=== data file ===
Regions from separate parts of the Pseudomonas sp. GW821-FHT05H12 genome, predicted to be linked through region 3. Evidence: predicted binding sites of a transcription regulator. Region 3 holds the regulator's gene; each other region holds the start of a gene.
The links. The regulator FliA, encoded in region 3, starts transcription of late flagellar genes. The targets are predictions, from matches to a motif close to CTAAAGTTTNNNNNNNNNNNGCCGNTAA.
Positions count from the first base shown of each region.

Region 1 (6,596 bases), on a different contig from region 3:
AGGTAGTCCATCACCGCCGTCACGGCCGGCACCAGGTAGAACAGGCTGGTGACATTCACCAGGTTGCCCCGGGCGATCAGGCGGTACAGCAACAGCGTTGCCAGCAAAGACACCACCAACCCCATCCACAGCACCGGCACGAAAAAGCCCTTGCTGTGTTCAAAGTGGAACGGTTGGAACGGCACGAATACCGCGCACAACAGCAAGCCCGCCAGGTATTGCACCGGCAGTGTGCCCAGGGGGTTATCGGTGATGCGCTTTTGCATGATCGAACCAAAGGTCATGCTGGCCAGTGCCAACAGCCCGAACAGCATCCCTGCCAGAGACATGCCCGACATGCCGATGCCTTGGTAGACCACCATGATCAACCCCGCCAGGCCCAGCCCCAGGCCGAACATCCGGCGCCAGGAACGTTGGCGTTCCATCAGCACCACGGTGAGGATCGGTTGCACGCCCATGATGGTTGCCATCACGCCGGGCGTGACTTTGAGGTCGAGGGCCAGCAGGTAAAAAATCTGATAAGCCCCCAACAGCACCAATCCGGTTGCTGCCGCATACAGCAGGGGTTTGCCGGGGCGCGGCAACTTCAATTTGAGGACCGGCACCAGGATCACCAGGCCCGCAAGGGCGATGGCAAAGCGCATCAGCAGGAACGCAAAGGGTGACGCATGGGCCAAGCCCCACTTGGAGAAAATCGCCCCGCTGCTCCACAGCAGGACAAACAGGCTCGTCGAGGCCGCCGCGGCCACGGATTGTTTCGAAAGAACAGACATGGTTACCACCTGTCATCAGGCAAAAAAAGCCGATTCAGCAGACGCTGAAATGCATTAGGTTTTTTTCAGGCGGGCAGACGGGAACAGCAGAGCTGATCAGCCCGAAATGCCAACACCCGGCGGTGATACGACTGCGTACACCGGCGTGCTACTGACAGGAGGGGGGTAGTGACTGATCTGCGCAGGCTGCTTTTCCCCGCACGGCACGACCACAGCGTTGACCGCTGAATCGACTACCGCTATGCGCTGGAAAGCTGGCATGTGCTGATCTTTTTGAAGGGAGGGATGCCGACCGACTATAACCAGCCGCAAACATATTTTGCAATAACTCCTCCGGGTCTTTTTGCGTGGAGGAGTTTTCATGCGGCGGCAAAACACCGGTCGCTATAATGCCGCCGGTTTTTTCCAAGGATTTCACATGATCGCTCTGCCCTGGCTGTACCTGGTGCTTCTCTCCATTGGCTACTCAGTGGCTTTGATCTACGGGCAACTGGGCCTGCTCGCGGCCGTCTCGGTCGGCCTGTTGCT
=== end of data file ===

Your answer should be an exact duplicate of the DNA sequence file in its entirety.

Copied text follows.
Regions from separate parts of the Pseudomonas sp. GW821-FHT05H12 genome, predicted to be linked through region 3. Evidence: predicted binding sites of a transcription regulator. Region 3 holds the regulator's gene; each other region holds the start of a gene.
The links. The regulator FliA, encoded in region 3, starts transcription of late flagellar genes. The targets are predictions, from matches to a motif close to CTAAAGTTTNNNNNNNNNNNGCCGNTAA.
Positions count from the first base shown of each region.

Region 1 (6,596 bases), on a different contig from region 3:
AGGTAGTCCATCACCGCCGTCACGGCCGGCACCAGGTAGAACAGGCTGGTGACATTCACCAGGTTGCCCCGGGCGATCAGGCGGTACAGCAACAGCGTTGCCAGCAAAGACACCACCAACCCCATCCACAGCACCGGCACGAAAAAGCCCTTGCTGTGTTCAAAGTGGAACGGTTGGAACGGCACGAATACCGCGCACAACAGCAAGCCCGCCAGGTATTGCACCGGCAGTGTGCCCAGGGGGTTATCGGTGATGCGCTTTTGCATGATCGAACCAAAGGTCATGCTGGCCAGTGCCAACAGCCCGAACAGCATCCCTGCCAGAGACATGCCCGACATGCCGATGCCTTGGTAGACCACCATGATCAACCCCGCCAGGCCCAGCCCCAGGCCGAACATCCGGCGCCAGGAACGTTGGCGTTCCATCAGCACCACGGTGAGGATCGGTTGCACGCCCATGATGGTTGCCATCACGCCGGGCGTGACTTTGAGGTCGAGGGCCAGCAGGTAAAAAATCTGATAAGCCCCCAACAGCACCAATCCGGTTGCTGCCGCATACAGCAGGGGTTTGCCGGGGCGCGGCAACTTCAATTTGAGGACCGGCACCAGGATCACCAGGCCCGCAAGGGCGATGGCAAAGCGCATCAGCAGGAACGCAAAGGGTGACGCATGGGCCAAGCCCCACTTGGAGAAAATCGCCCCGCTGCTCCACAGCAGGACAAACAGGCTCGTCGAGGCCGCCGCGGCCACGGATTGTTTCGAAAGAACAGACATGGTTACCACCTGTCATCAGGCAAAAAAAGCCGATTCAGCAGACGCTGAAATGCATTAGGTTTTTTTCAGGCGGGCAGACGGGAACAGCAGAGCTGATCAGCCCGAAATGCCAACACCCGGCGGTGATACGACTGCGTACACCGGCGTGCTACTGACAGGAGGGGGGTAGTGACTGATCTGCGCAGGCTGCTTTTCCCCGCACGGCACGACCACAGCGTTGACCGCTGAATCGACTACCGCTATGCGCTGGAAAGCTGGCATGTGCTGATCTTTTTGAAGGGAGGGATGCCGACCGACTATAACCAGCCGCAAACATATTTTGCAATAACTCCTCCGGGTCTTTTTGCGTGGAGGAGTTTTCATGCGGCGGCAAAACACCGGTCGCTATAATGCCGCCGGTTTTTTCCAAGGATTTCACATGATCGCTCTGCCCTGGCTGTACCTGGTGCTTCTCTCCATTGGCTACTCAGTGGCTTTGATCTACGGGCAACTGGGCCTGCTCGCGGCCGTCTCGGTCGGCCTGTTGCT